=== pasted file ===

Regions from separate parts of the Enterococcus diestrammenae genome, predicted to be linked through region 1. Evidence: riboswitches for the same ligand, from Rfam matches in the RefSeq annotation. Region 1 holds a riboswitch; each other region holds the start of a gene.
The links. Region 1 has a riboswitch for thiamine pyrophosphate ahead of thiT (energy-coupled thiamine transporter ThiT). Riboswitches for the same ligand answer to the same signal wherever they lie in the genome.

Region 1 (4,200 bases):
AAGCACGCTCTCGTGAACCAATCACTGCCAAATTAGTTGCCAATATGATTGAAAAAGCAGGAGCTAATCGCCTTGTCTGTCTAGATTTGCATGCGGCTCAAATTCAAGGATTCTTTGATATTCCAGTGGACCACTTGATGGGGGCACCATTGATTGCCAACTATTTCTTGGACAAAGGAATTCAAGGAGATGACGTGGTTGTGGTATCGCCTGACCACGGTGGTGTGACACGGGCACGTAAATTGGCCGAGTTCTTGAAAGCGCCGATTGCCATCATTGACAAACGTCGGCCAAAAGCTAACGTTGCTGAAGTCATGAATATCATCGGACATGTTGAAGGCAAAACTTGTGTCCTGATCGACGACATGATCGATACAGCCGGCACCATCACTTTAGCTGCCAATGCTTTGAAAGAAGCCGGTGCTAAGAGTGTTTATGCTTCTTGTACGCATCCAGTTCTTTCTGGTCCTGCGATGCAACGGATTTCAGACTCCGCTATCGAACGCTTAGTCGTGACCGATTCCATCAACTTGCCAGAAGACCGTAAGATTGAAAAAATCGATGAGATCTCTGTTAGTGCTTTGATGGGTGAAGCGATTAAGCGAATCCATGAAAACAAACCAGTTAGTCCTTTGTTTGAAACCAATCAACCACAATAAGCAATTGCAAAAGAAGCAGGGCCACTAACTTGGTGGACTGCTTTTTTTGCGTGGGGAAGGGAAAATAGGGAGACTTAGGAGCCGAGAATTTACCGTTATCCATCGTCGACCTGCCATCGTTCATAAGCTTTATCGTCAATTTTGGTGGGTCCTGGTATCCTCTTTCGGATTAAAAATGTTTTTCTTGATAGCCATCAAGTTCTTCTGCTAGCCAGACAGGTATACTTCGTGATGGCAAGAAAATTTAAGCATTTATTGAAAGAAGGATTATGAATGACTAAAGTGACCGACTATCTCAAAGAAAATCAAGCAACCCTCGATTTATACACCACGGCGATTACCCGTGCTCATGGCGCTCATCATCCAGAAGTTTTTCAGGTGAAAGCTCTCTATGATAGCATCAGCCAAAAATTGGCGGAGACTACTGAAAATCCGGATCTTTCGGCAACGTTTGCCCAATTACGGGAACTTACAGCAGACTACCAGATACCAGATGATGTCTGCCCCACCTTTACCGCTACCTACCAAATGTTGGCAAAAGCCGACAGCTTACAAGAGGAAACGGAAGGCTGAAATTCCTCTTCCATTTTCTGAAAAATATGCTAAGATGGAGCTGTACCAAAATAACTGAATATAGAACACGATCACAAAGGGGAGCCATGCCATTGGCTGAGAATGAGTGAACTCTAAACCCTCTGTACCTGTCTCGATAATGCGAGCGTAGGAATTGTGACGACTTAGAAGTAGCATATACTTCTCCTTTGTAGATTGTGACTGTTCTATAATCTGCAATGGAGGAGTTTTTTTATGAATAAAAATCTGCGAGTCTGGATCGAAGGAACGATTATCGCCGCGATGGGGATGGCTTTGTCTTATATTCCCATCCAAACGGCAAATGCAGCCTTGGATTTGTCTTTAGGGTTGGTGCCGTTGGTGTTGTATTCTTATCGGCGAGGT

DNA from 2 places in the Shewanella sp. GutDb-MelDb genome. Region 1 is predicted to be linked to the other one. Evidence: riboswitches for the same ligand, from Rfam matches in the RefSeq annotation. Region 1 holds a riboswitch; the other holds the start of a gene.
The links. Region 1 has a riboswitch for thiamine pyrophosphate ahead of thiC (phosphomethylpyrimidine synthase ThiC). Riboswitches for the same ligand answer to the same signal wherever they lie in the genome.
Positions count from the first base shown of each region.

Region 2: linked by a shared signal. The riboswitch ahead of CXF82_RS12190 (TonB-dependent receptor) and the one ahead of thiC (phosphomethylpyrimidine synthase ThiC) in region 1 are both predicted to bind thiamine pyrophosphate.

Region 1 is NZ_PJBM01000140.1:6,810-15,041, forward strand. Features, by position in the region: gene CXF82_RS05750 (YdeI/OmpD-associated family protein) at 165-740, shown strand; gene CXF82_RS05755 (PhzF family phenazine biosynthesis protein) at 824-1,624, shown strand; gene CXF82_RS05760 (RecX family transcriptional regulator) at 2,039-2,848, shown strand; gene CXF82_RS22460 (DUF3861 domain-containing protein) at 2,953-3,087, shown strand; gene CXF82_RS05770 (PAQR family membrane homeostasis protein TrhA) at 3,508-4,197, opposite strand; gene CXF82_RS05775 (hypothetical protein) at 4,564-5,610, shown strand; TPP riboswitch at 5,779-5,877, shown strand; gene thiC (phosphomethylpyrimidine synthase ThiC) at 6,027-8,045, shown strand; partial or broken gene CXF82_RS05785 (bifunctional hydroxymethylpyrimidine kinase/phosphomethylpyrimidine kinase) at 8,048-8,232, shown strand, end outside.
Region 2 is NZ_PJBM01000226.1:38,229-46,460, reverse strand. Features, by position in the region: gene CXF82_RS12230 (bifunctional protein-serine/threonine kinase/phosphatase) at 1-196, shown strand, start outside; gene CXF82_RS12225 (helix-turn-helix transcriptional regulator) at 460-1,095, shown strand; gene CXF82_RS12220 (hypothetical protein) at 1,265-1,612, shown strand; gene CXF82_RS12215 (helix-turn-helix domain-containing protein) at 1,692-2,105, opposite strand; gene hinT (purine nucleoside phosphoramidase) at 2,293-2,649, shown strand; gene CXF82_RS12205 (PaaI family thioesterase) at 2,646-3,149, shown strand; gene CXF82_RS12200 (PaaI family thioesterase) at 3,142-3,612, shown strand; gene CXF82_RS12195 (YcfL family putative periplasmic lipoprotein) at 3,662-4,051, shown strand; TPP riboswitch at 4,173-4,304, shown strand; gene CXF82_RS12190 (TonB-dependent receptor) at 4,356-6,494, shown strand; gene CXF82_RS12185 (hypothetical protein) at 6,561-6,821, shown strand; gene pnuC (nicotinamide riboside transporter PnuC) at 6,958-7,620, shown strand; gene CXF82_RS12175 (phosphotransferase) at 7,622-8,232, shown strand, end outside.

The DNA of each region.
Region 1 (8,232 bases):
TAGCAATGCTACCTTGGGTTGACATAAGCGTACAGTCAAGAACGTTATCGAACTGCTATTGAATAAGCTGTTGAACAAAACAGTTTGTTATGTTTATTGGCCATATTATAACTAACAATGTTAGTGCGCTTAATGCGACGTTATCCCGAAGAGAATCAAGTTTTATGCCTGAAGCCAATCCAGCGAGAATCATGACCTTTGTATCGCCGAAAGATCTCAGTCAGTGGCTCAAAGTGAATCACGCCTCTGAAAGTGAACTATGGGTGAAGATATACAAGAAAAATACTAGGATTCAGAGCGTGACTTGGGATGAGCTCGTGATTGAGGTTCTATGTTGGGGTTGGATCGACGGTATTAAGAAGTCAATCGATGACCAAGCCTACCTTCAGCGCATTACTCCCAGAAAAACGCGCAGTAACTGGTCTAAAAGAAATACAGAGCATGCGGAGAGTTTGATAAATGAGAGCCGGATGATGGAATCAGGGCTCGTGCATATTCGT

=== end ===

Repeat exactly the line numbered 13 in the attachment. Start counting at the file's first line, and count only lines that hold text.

TAGCAATGCTACCTTGGGTTGACATAAGCGTACAGTCAAGAACGTTATCGAACTGCTATTGAATAAGCTGTTGAACAAAACAGTTTGTTATGTTTATTGGCCATATTATAACTAACAATGTTAGTGCGCTTAATGCGACGTTATCCCGAAGAGAATCAAGTTTTATGCCTGAAGCCAATCCAGCGAGAATCATGACCTTTGTATCGCCGAAAGATCTCAGTCAGTGGCTCAAAGTGAATCACGCCTCTGAAAGTGAACTATGGGTGAAGATATACAAGAAAAATACTAGGATTCAGAGCGTGACTTGGGATGAGCTCGTGATTGAGGTTCTATGTTGGGGTTGGATCGACGGTATTAAGAAGTCAATCGATGACCAAGCCTACCTTCAGCGCATTACTCCCAGAAAAACGCGCAGTAACTGGTCTAAAAGAAATACAGAGCATGCGGAGAGTTTGATAAATGAGAGCCGGATGATGGAATCAGGGCTCGTGCATATTCGT